The “guy” behind Guy Fawkes
The Tudor dynasty in Britain came to an end when Elizabeth I died in 1603. The crown was passed to James of Scotland, heralding the Stuart line rulers. The new king was called James VI in Scotland and James I in England.
James was the son of Mary, queen of Scots, and her second husband, the feeble Henry Stuart, Lord Darnley. Born 1566, he became king of Scotland the next year when his mother was forced to abdicate. Although Mary was Catholic, James remained a staunch Protestant. He alienated both the Puritans and Catholics by attempting to bring about a closer union between Scotland and England. The Catholics plotted his death with the intention of bringing a Catholic king to the throne.
Guy Fawkes Day
In November 1605, a group of Catholics, led by Robert Catesby, hid 36 barrels of gunpowder in a cellar under Parliament House. One of the plotters warned a friend, Lord Monteagle, a Catholic peer, to stay away from the State Opening. On 5 November Monteagle and the Lord Chamberlain investigated the cellars and came upon a man, who gave his name as Guy Fawkes, piling wood. The man claimed that the wood belonged to his master, Lord Percy. They let him go but on closer inspection they discovered the barrels of gunpowder. When Fawkes, a 35-year-old Yorkshireman, returned at midnight to make final preparations for the explosion, he was arrested.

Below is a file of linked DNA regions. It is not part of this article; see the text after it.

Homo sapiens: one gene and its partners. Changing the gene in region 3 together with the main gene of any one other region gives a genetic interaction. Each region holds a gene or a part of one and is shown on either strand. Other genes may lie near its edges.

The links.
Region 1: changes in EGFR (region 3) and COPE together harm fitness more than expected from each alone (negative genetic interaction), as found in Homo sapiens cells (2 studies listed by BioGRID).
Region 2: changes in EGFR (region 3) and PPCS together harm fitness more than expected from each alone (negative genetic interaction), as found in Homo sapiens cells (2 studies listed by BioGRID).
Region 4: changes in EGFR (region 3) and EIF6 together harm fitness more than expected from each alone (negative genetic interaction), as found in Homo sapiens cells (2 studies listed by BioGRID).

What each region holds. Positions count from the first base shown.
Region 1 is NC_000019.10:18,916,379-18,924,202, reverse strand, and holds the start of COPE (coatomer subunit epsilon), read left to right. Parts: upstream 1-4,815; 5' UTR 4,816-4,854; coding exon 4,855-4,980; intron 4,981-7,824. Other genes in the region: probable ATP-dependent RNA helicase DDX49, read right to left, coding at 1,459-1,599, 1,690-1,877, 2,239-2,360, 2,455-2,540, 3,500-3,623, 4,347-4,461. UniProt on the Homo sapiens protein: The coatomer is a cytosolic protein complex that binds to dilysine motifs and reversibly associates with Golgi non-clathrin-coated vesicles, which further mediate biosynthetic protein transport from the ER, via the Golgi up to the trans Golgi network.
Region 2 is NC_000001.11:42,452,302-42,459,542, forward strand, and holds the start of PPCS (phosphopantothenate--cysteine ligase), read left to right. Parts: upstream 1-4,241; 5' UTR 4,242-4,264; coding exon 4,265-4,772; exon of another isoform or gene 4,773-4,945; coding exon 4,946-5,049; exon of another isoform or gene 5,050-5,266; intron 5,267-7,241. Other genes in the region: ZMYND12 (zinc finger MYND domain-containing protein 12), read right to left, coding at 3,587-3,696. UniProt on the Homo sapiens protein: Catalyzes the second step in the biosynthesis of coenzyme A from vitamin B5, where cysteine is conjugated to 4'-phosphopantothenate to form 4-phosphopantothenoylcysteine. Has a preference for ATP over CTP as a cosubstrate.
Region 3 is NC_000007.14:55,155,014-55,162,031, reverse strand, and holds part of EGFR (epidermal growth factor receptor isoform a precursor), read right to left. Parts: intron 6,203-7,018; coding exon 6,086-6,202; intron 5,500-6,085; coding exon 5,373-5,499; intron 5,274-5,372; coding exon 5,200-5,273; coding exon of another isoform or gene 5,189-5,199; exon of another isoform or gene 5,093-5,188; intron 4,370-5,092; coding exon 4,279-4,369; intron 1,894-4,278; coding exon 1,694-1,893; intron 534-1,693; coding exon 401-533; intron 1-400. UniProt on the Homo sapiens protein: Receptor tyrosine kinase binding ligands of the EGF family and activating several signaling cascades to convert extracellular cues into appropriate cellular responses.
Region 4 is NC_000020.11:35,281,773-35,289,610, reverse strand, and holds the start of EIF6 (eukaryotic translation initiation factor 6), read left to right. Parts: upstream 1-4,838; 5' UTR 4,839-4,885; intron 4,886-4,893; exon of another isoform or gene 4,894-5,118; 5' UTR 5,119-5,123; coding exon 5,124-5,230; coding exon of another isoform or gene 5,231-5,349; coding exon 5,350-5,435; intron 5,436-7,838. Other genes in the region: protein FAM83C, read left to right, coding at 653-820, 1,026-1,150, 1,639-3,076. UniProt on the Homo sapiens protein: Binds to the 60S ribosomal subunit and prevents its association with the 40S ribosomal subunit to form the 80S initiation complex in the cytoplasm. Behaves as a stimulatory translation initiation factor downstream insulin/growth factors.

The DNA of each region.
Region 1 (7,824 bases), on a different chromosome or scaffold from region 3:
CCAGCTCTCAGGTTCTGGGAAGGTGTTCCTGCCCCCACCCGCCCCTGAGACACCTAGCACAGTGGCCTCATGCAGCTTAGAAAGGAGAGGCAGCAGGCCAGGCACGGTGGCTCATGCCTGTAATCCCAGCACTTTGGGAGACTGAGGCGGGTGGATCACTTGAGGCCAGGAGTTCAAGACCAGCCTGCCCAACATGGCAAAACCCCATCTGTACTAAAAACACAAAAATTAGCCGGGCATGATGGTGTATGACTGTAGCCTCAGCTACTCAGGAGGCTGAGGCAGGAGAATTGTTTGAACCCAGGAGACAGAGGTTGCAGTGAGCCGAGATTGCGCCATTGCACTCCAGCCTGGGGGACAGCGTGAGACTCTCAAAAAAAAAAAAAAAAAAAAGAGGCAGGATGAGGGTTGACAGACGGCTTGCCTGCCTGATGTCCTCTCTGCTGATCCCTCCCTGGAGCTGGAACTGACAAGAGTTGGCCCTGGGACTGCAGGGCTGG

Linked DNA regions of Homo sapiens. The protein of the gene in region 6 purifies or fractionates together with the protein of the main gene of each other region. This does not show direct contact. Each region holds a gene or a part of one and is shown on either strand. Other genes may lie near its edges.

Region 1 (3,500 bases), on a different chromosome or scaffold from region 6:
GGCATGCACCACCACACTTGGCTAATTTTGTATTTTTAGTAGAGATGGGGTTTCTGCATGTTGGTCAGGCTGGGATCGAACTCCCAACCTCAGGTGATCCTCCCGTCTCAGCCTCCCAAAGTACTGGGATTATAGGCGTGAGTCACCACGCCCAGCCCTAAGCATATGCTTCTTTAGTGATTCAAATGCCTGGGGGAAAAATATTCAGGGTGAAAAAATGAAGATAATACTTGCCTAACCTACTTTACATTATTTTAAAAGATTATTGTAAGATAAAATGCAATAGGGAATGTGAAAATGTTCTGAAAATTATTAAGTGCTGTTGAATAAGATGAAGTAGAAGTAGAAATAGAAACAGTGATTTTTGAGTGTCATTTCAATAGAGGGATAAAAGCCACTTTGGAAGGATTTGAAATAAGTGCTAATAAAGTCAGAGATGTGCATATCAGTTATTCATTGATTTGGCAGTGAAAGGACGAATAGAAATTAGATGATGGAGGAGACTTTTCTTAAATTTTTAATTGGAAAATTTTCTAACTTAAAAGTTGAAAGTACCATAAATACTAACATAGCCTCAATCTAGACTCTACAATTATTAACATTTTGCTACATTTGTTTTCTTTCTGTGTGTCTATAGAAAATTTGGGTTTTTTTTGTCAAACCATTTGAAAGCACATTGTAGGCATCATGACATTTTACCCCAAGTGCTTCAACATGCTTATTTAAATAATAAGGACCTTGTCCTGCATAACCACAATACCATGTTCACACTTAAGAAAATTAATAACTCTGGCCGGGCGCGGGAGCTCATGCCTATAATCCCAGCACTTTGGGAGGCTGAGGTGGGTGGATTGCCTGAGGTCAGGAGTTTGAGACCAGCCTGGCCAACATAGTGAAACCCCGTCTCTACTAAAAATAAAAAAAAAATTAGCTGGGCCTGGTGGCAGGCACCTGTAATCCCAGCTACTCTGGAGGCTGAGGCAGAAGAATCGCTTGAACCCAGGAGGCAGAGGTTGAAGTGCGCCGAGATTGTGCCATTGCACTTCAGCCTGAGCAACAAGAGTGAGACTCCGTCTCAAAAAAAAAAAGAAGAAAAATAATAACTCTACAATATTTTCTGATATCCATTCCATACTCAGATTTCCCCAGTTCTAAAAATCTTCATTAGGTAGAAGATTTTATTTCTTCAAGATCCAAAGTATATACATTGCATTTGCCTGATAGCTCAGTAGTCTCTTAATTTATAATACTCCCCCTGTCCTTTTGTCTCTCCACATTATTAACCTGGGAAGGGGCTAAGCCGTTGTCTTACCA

The plotters had tunneled into the cellars from a house adjoining the Parliament buildings. They recruited Fawkes to take charge of the explosion because he was for his coolness while serving, in the Netherlands, in the Spanish Army. All the conspirators, including Guy Fawkes, were executed.
What is celebrated on Guy Fawkes Day?
Supporters of King James celebrated when they heard that the gunpowder plot was foiled. However, Guy Fawkes Day has been celebrated widely only since 1752. On the night of the anniversary, fireworks were exploded, bonfires were lit, and stuffed figures called guys were tossed into the fire. In colonies where British rule was opposed, the day was celebrated for Fawkes’ efforts. Today, 5 November – Guy Fawkes Day or Bonfire Night – is a fun day known mostly only for the firework displays.
James I, at whom the gunpowder plot was aimed on Guy Fawkes Day, was disliked by Puritans and Catholics alike. The gunpowder plot was planned by Catholics who felt oppressed under his rule. Of the Puritans he said: “I will make them conform or I will harry them out of the land.” He carried out the threat and thousand of Puritans went to America during the Great Migration of 1630-40. The emigration stopped for a while when the English Civil War gave the Puritans control of the government.
Although James I allowed the decay of the English navy, it was during his reign that colonial expansion began and the British Empire was born. The colony of Jamestown, Virginia, was started in 1607.
James I instructed scholars to prepare a new translation of the Bible, called the King James Version. It was published in 1611 and remains in common use today.
Fireworks and pets
Please keep in mind that dogs, cats and other pets have very sensitive hearing. Most animals fear fireworks. Please prepare your pets for Guy Fawkes Day.